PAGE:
12. fairsheet

    fairsheet Senator

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    .....you STILL aren't telling us WHY what you're suggesting, matters. Something tells me you're assuming as fact, something untoward about the current arrangement, that isn't in evidence herein.

    In other words, you're assuming I know something you know, and that you're building off that common knowledge. But, I obviously don't know what you're assuming I know!
     
  13. Days

    Days Governor

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    IF the bonds being held in trust are simply deposited in their associated accounts that write the checks that go out each month, ALL our government trust funds are solvent for a long, long time. BUT they are not doing it, Fairsheet, and that's why they are saying these government trust funds are going bankrupt. Look around the room, spot any 800 lb gorillas? There's $4.8Trillion dollars in those govt trust funds, how the heck are they saying the trust funds are insolvent? Obviously, they are assigning a value of zero to the bonds. You can't see that? Read Wooley's post that trapdoor and I are replying to... if those bonds are put in circulation, the trust funds are going to be solvent forever.
     
  14. fairsheet

    fairsheet Senator

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    You're STILL not copping to what circulation they should be put into, and why that's a better thing. My most generous guess is that you know your alternative might be a tough arithmetic sell.
     
  15. Days

    Days Governor

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    What part of "depositing them at the FED" didn't you understand?
     
  16. fairsheet

    fairsheet Senator

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    I don't understand ALL parts of "depositing them at the FED". Help me...without assuming that I necessarily feel your all-encompassing fear/hate of the Fed.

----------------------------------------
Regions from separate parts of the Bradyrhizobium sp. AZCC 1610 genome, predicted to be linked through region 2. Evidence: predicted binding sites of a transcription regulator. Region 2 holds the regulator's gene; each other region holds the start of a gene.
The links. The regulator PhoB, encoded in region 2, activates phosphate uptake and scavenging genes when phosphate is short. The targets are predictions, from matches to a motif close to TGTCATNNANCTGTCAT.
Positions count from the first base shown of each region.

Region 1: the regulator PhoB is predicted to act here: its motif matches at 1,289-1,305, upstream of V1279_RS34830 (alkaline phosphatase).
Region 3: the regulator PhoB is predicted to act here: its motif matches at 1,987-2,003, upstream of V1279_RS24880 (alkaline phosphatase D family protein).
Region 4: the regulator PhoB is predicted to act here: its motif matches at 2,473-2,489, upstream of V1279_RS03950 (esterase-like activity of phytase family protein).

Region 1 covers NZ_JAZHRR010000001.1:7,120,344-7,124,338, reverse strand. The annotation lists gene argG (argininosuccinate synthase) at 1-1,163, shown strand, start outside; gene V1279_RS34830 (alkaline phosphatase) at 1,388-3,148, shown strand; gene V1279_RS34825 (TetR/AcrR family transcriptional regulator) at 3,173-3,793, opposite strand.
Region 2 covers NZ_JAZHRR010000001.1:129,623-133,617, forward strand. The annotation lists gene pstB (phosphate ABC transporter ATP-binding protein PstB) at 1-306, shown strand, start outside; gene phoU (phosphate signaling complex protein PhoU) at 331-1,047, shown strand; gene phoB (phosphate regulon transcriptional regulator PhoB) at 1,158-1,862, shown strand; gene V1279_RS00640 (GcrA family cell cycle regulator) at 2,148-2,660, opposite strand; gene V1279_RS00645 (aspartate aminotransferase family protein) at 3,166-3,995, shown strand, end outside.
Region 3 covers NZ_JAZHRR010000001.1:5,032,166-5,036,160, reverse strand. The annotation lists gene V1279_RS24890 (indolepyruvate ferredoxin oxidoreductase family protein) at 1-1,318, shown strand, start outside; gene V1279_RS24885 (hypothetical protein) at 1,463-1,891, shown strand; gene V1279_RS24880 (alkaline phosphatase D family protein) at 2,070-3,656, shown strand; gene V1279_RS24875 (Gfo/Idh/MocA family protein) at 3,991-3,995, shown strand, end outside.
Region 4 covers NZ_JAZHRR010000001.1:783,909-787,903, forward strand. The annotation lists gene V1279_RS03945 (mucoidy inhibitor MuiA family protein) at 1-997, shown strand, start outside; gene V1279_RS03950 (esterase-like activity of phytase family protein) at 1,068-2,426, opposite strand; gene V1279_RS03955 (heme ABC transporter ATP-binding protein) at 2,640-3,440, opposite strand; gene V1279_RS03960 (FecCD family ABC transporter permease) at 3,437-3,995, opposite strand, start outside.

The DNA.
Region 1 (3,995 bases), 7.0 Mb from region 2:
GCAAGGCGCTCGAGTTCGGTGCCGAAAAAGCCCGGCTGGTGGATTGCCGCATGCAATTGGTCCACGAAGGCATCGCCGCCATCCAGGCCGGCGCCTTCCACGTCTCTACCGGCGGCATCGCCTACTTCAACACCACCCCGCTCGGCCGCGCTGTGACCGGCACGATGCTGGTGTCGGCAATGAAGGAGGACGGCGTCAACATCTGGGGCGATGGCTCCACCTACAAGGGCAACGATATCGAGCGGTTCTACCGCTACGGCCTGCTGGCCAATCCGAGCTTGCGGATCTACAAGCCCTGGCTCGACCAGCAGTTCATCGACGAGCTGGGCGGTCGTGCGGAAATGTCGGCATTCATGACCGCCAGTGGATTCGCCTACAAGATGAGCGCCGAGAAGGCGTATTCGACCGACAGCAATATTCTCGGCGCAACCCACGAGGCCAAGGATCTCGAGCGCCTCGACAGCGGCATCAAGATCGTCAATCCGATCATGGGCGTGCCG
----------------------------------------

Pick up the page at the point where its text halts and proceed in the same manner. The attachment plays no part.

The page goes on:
17. Days

    Days Governor

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    I've never been for closing the FED, I just think we need to take better advantage of the FED. Here's a perfect example of how the US govt could print $4.8 Trillion through the Treasury, keep the FED out of the currency creation, and still push the bonds on the FED. The FED runs the checking account that the Treasury writes the trust fund checks on each month, so just deposit the bonds, as needed, into those accounts to fund the benefit payments. The FED going to not accept US Treasuries from the US Treasury? That would give the money to the people without dividing the bonds into a million tiny pieces. Connorbug got one thing right, it would be absolutely crazy to send the bonds as payments; but it still would be better than not assigning the bonds value. Right now, the people are being told that those bonds are worthless... I can remember posting as much, ten years ago. But it has dawned on me slowly that a rose is a rose is a rose; those bonds are due and payable, damn right. Let's deposit them as needed in their associated accounts to make the trust funds viable and solvent for as long as they are running. As soon as you deposit the first million, the remaining $4.8 Trillion become money again, all they need is an avenue onto the open market.
     
  18. fairsheet

    fairsheet Senator

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    Days, I love communing with you because your head's in the clouds, same as mine. Our heads are just in different clouds. So...I'm going to have to accede this one, on the basis that truth be told....I'm just not getting what you're putting down, and I don't imagine I ever will!
     
  19. gabriel

    gabriel Governor

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    if you get close, there will be a quick jump to another cloud
     
  20. Days

    Days Governor

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    correct! Which I top posted this morning, that basically says, the government can and should pay off these bonds with their own issue, not our taxes. Use taxation to balance the wealth, not build it up in the hands of the super rich.

    no one replied.

    again